He drew individual human beings the same way, as if they were monumental structures. He posed and rendered them with the kind of weight, grandeur and dignity he would have applied to a cathedral:
Brangwyn had an excellent eye for the glories of the secular world; he was able to show the magnificence-- and even the divinity-- of laborers working in a shipyard. That's part of what made his work so appealing to the public. However, he did not lead a particularly religious life.
Then, while he was still at he peak of his powers, Brangwyn became more interested in formal religion, and from the 1930's on, "devoted himself to religious art."
Biographer Libby Horner offered one explanation for Brangwyn's transformation:
As the artist grew older and faced mortality he produced more religious works in which he frequently included his own image as if he feared retribition for having been a "bad lot" and, in his own superstitous manner, was hoping to redeem himself.I was reminded of Brangwyn when I received the new portfolio of his illustrations of the Stations of the Cross from Auad Publishing (the publisher responsible for the forthcoming book on the illustrator Robert Fawcett).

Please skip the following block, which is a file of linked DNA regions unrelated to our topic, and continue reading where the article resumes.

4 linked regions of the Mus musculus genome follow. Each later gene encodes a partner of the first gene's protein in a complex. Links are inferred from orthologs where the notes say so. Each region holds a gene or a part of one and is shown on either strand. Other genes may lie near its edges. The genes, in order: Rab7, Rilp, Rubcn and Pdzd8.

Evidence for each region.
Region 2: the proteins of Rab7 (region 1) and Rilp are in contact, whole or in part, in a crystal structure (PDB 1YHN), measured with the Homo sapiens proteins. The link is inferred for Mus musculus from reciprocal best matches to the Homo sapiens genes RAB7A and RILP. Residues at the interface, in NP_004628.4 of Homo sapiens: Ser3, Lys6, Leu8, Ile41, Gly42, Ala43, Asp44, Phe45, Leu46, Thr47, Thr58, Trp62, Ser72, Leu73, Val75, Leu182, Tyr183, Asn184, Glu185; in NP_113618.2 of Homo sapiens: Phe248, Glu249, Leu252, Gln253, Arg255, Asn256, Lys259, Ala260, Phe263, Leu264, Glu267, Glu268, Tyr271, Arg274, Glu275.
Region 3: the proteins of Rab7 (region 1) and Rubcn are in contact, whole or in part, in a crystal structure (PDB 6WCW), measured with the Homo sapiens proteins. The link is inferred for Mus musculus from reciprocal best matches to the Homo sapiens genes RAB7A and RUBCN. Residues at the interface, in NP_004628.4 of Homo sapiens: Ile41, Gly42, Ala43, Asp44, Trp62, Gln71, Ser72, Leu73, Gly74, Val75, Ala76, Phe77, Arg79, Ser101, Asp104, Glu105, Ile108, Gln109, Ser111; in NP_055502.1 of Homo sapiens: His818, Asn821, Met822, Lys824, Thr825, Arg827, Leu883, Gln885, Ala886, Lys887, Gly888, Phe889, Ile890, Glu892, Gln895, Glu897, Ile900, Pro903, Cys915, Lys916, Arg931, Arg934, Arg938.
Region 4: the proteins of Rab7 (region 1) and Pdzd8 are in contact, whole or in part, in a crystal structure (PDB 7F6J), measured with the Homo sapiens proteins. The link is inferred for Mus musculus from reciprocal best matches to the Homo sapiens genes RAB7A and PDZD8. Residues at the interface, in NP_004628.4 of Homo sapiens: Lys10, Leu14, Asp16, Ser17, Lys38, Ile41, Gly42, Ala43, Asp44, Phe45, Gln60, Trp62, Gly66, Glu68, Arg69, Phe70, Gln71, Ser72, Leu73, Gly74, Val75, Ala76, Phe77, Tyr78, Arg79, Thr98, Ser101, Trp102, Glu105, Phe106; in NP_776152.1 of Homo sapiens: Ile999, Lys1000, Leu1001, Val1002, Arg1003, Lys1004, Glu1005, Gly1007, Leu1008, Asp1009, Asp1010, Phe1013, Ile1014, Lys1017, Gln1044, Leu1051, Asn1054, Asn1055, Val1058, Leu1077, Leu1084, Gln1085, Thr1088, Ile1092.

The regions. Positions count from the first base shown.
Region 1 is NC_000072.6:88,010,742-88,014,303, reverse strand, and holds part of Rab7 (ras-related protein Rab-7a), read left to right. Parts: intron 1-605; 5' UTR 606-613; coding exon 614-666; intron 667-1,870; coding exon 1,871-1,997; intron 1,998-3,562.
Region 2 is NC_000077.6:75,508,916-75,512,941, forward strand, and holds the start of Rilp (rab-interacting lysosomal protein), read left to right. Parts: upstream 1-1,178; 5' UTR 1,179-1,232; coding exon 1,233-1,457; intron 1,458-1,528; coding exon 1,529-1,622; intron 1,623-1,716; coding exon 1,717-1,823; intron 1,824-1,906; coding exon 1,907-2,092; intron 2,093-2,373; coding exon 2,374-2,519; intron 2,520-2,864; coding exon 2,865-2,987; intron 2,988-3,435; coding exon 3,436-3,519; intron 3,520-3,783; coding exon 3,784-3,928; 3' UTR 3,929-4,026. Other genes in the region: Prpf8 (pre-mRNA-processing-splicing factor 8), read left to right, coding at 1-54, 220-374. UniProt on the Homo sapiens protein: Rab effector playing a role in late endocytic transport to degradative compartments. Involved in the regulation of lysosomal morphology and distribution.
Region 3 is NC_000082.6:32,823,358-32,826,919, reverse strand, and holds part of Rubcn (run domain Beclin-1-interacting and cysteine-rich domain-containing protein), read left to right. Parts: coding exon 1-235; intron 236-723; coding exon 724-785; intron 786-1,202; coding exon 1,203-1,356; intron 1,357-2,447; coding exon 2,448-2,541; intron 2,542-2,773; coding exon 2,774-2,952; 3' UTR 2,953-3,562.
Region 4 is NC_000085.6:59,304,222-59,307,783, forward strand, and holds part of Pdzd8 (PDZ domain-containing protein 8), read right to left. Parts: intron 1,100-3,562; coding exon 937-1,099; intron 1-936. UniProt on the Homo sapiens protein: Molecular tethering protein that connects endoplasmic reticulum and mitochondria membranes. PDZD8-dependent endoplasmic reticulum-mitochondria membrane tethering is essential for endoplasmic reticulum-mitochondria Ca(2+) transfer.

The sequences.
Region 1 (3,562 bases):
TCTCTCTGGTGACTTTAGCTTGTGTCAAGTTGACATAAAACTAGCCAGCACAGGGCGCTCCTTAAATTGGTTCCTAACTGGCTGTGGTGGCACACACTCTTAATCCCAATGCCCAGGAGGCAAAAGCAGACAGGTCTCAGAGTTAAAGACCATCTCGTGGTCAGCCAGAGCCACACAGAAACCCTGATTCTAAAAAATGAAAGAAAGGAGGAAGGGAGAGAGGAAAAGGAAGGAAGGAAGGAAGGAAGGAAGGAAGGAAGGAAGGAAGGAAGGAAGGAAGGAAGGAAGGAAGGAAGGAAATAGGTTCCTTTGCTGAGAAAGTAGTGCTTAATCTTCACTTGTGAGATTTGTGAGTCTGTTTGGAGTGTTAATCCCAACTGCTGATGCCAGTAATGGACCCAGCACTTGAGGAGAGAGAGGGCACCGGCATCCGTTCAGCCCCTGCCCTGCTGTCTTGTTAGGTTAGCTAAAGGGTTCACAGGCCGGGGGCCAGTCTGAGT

As you can see from the drawings in the Auad portfolio, Brangwyn never lost his gift for classical staging of figures:
The newly religious Brangwyn drew himself into a number of these drawings. Clearly he was wrestling with a lot of issues.
Brangwyn was internationally famous during his lifetime, but as he aged, the modern art world passed him by. Scholars will tell you that modern artists and writers became embittered by the horrors of World War I and the hard lesson that modern science would not necessarily be a tool for progress. Brangwyn's triumphal style gave way to abstraction and art that questioned fundamental principles of western civilization.
The once gregarious artist, who had found such glory in the secular world, led an increasingly reclusive and superstitious life and died in 1956.